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Three out of ten parents don’t talk to their children about money or have had just one major talk with their children on the subject, according to a U.S. survey conducted for the AICPA. Children tend to be over the age of ten by the time their parents first talk to them about money.

Above talking to children about finances, parents are more likely to talk to them about other important topics, such as:

  • The importance of good manners
  • The benefits of good eating habits
  • The importance of getting good grades
  • The dangers of drugs and alcohol
  • The risks of smoking

It is important to teach children the right lessons about financial responsibility and help them to be prepared for a sound financial future.

Some tips for how to get these ideas across to your children:

  • Start Early. Your children learn at a young age to want items, such as toys, clothes, or games, at this time, you should start teaching them about saving. Have them practice saving by putting away some of their birthday or allowance money to purchase the item they want, give them a goal to meet and once it has been met, let them buy the item. This will teach them the basics of delayed gratification and budgeting for a goal.
  • Speak in Their Terms. Your child may have no interest in learning about the compounding interest on their college savings account; they are more likely to care about money to spend with friends or to buy a toy. Take this opportunity to teach about savings by relating it to something they will care enough about now to listen.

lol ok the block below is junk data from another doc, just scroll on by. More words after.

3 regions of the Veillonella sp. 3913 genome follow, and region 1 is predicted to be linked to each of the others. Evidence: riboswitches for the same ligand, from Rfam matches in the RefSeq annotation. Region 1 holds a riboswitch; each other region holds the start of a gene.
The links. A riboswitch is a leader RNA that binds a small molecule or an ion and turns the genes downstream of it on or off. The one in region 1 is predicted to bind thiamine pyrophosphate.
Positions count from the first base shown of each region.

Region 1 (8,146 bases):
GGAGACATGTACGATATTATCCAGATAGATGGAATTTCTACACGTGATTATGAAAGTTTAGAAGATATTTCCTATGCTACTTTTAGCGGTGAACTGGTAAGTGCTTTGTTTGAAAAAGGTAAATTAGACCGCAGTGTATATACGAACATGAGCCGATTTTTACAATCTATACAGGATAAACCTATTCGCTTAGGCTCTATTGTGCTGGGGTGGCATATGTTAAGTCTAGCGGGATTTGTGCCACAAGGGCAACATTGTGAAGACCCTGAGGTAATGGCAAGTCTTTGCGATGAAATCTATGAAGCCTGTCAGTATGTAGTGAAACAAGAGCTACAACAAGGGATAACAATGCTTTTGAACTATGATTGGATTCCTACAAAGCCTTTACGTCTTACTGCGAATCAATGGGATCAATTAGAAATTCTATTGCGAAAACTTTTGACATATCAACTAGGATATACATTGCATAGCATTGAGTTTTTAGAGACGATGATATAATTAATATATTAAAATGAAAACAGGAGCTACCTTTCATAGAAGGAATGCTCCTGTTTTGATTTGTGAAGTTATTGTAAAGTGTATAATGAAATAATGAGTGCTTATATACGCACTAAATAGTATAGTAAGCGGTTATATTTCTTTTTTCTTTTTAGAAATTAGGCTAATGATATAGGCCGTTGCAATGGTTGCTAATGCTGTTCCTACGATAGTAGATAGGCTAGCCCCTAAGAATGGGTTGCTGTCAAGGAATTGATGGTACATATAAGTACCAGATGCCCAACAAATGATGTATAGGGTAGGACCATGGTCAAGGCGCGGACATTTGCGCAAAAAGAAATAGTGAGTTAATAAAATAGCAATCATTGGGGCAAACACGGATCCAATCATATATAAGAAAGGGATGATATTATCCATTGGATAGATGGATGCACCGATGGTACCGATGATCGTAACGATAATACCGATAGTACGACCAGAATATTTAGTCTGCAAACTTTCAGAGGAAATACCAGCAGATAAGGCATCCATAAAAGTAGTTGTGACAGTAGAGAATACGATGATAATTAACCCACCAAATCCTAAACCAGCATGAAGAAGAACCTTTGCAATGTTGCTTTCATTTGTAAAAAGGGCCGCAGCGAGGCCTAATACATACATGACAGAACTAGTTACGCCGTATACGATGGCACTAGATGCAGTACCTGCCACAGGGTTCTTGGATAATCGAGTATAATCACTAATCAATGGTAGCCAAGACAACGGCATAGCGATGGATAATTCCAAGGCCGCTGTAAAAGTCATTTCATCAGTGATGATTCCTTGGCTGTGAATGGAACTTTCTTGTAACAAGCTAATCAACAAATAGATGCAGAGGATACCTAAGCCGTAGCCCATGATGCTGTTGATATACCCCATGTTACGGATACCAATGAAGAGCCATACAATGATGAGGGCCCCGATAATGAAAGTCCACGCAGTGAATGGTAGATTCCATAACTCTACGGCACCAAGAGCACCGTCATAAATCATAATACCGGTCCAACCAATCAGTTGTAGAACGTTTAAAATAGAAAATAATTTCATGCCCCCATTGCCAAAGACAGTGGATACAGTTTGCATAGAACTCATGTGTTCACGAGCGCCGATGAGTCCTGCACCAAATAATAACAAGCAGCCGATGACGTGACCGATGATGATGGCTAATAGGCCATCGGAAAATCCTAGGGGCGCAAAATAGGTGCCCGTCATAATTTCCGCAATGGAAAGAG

• Repeat Often. The more often you talk to your children about good financial decisions, the more likely it is to stick with them in their future. At meal times, talk about saving for big purchases, like vacations, and how it might affect budgets.
  • Walk the Talk. As they say, actions speak louder than words. By giving in easily to your children if they make a fuss over a toy at store, then you will have a hard time convincing them that delayed gratification and sticking to a budget is effective.

Teaching your children now about the benefits of saving and budgeting is just as important as teaching them to be polite. These are basic skills that your children will need to know to be a well-rounded adult. For more information on what other financial knowledge you should be passing on to your children, contact your accountant today.